Front Quad of Lincoln College, the walls covered in bright green ivy

Dr Harriet Soper

Dr Harriet Soper

  • Simon and June Li Fellow in English Literature


As an undergraduate, I studied English at Corpus Christi, Oxford (2010–13) before first coming to Lincoln to study for an MSt in English c.650–1550, funded by the AHRC (2013–14). Specialising in Old English literature, I moved afterwards to Cambridge, to embark on a PhD in Anglo-Saxon, Norse, and Celtic at King’s College, funded by the AHRC and the Isaac Newton Trust (2014–17). My doctoral thesis was supervised by Dr Richard Dance, and explored the presentation of narratives of human ageing in Old English poetry. I continued at Cambridge as a Research Fellow at Corpus Christi College (2017–19), before returning to Lincoln in 2019.

College teaching

I teach Lincoln’s first years the earliest surviving texts in English, from c.650 up until 1350, including poems like The Wanderer, The Dream of the Rood and Beowulf. I also teach first years an introduction to the English Language (Paper 1A). For those in their second year, I pick up at 1350 and teach Middle English literature until 1550; together we analyse works by Chaucer and the Gawain-poet, among many other texts. For Course II students, I also teach the c.650–1100 paper, and organise teaching across the course. I supervise dissertations in the field of medieval literature and act as College Advisor for graduate medievalists.


I am a specialist in Old English literature, pursuing research strongly inflected by literary and cultural theory of various stripes, but especially ecological and new materialist—that is, theory which questions our conceptions of the environment and the nonhuman.

I am particularly interested in the ways that humans are drawn into intimacy with their environments in their experience of time. My first monograph, The Life Course in Old English Poetry (forthcoming with Cambridge University Press, 2023), explores depictions of human ageing in Old English verse. In previous scholarship, these depictions have mostly been approached with reference to learned Latinate theories of the normative ‘ages of man’, or else considered through the lens of one or two life phases, such as childhood and adolescence or old age. My study foregrounds Old English poetry's deep interest in fluid and variable life courses, shaped by contingency and surprising turns of events: each person's takes a different shape. These disrupted and idiosyncratic life narratives are moreover presented as embedded within the nonhuman life courses of objects, animals and other natural phenomena.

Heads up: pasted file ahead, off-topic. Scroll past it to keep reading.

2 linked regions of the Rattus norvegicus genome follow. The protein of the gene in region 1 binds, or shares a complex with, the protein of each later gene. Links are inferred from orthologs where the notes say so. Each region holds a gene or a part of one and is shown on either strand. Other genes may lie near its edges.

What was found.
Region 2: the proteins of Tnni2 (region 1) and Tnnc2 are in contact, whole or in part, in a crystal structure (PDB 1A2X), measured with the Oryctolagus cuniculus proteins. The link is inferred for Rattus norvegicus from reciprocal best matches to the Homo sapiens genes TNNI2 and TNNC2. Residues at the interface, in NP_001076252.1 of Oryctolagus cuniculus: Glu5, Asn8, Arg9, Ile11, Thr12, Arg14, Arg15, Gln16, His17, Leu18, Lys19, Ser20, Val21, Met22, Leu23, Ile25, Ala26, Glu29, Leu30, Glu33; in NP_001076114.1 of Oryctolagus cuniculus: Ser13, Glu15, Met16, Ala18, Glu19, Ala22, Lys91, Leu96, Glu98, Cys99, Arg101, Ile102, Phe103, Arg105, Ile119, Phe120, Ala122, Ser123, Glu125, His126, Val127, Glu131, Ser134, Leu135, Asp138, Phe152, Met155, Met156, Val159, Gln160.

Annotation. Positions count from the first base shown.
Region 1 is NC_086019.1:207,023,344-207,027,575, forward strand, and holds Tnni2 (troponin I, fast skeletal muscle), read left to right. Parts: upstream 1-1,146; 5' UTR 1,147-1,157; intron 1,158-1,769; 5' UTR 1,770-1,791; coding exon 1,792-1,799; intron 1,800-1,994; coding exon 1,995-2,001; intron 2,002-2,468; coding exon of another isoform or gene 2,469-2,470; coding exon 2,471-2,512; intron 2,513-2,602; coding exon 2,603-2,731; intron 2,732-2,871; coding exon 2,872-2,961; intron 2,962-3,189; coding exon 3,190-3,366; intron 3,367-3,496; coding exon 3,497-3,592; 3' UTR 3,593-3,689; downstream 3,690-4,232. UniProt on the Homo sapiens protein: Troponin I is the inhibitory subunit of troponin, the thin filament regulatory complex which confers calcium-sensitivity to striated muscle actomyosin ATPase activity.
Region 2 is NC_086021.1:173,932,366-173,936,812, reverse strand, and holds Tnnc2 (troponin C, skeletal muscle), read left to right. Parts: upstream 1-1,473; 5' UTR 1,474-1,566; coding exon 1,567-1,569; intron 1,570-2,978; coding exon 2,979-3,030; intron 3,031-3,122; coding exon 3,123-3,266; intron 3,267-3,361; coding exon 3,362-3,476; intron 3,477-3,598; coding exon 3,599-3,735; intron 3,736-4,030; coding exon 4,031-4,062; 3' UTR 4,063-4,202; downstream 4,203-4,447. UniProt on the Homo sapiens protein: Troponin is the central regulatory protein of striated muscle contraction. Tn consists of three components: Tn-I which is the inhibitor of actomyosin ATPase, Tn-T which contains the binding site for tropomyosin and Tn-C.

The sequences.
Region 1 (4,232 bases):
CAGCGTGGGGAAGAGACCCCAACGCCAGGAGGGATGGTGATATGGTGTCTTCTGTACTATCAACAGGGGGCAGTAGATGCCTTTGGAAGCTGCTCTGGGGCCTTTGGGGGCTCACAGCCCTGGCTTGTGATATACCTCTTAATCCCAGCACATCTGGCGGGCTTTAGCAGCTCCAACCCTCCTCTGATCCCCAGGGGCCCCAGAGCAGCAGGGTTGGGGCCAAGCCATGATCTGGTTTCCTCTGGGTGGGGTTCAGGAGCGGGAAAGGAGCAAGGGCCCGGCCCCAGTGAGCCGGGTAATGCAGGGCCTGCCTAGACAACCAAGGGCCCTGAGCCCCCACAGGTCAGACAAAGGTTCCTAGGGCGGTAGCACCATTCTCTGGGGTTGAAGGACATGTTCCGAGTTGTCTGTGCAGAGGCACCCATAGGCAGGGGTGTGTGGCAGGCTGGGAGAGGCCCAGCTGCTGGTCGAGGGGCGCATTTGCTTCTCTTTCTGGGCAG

This monograph will complement a volume I have recently co-edited with Thijs Porck (Leiden University), Early Medieval English Life Courses: Cultural-Historical Perspectives (Brill, 2022), which is strongly interdisciplinary in nature and brings together studies of age vocabulary, medicine, name-giving practices, theology, poetry, and material culture.

I have also published on book history, Middle English literature, and Old Norse poetry, and among other places my work appears in The Review of English Studies, English Studies, Neophilologus, and Notes and Queries.

Select publications

The Life Course in Old English Poetry, Cambridge Studies in Medieval Literature. Forthcoming, 2023.

'The Wanderer and the Legacy of Pathetic Fallacy', Neophilologus. Forthcoming, 2023

'Recontextualising the Echoing Retorts of Hárbarðsljóð and Lokasenna', Scandinavian Studies. Forthcoming, 2022.

Ed., with Thijs Porck, Early Medieval English Life Courses: Cultural-Historical Perspectives, Explorations in Medieval Culture 20, Leiden: Brill, 2022.

Reading the Exeter Book Riddles as Life-Writing’, Review of English Studies (68) 2017,  841–65. doi: 10.1093/res/hgx049.